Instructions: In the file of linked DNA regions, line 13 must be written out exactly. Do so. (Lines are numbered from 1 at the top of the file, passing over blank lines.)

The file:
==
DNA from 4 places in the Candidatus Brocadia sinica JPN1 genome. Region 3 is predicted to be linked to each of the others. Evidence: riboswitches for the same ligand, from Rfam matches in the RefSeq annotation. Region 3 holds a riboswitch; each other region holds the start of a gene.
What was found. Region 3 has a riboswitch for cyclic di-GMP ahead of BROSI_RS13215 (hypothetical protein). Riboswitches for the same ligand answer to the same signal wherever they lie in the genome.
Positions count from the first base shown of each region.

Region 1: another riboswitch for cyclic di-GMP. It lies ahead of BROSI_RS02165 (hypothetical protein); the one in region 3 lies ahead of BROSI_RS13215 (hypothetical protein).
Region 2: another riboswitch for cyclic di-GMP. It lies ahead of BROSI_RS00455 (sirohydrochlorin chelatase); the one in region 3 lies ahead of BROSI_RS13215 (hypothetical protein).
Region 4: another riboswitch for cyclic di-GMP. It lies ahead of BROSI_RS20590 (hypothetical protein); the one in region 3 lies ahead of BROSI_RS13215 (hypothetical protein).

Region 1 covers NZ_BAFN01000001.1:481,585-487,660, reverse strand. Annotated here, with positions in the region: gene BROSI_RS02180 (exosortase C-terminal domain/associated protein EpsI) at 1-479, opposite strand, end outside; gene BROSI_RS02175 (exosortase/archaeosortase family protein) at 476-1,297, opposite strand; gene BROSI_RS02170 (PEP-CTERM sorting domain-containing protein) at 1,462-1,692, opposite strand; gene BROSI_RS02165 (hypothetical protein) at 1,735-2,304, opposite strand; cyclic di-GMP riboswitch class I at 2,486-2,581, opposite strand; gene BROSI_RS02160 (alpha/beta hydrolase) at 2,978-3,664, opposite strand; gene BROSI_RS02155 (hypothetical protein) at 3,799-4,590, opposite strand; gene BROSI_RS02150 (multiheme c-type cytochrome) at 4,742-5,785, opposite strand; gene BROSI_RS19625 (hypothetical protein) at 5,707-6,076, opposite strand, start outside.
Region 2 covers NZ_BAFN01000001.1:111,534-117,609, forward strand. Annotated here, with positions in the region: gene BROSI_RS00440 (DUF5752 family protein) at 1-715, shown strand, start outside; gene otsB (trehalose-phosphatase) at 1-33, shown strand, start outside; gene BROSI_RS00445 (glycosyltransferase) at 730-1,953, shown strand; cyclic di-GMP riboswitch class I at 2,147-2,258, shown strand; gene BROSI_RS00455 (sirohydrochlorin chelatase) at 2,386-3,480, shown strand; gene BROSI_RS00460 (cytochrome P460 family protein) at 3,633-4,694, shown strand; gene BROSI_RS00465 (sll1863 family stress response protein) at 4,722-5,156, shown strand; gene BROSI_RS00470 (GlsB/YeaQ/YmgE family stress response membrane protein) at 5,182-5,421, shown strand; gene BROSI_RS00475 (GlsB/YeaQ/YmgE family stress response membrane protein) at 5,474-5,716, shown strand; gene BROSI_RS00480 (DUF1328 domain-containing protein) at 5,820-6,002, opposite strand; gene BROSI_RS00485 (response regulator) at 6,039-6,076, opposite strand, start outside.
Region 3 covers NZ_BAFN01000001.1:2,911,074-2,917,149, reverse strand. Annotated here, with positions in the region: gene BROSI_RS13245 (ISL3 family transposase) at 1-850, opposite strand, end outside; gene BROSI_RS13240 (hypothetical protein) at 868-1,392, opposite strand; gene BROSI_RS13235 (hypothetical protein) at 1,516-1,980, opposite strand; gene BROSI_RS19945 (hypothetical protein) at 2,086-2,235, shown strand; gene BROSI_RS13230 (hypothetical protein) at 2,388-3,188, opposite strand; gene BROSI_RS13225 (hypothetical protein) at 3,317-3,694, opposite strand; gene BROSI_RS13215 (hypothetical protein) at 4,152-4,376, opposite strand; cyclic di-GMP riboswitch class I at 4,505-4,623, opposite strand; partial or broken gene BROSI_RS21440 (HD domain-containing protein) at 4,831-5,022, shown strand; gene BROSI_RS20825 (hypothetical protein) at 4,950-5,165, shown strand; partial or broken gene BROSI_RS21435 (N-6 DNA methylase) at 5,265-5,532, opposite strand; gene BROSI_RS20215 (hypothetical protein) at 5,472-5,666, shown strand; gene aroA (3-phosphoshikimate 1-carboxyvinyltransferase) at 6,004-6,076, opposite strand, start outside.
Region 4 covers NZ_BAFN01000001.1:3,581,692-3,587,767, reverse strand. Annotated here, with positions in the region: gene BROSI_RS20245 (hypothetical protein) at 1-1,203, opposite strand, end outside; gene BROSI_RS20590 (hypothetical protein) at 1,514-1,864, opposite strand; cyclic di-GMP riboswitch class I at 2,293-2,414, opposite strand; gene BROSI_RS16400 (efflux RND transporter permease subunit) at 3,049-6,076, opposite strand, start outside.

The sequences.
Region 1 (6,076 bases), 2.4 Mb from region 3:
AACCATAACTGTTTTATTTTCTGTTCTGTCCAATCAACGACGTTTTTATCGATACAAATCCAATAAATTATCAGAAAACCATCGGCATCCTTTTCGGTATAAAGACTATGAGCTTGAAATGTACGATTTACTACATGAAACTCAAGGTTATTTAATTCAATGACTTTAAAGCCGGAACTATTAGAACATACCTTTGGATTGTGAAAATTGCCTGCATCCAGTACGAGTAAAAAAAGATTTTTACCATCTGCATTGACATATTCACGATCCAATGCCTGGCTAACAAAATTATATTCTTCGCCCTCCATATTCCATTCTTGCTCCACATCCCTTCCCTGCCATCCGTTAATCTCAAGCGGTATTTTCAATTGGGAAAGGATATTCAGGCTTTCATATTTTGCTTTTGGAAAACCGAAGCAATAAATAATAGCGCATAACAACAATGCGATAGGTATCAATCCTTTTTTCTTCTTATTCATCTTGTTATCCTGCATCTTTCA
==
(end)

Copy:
AACCATAACTGTTTTATTTTCTGTTCTGTCCAATCAACGACGTTTTTATCGATACAAATCCAATAAATTATCAGAAAACCATCGGCATCCTTTTCGGTATAAAGACTATGAGCTTGAAATGTACGATTTACTACATGAAACTCAAGGTTATTTAATTCAATGACTTTAAAGCCGGAACTATTAGAACATACCTTTGGATTGTGAAAATTGCCTGCATCCAGTACGAGTAAAAAAAGATTTTTACCATCTGCATTGACATATTCACGATCCAATGCCTGGCTAACAAAATTATATTCTTCGCCCTCCATATTCCATTCTTGCTCCACATCCCTTCCCTGCCATCCGTTAATCTCAAGCGGTATTTTCAATTGGGAAAGGATATTCAGGCTTTCATATTTTGCTTTTGGAAAACCGAAGCAATAAATAATAGCGCATAACAACAATGCGATAGGTATCAATCCTTTTTTCTTCTTATTCATCTTGTTATCCTGCATCTTTCA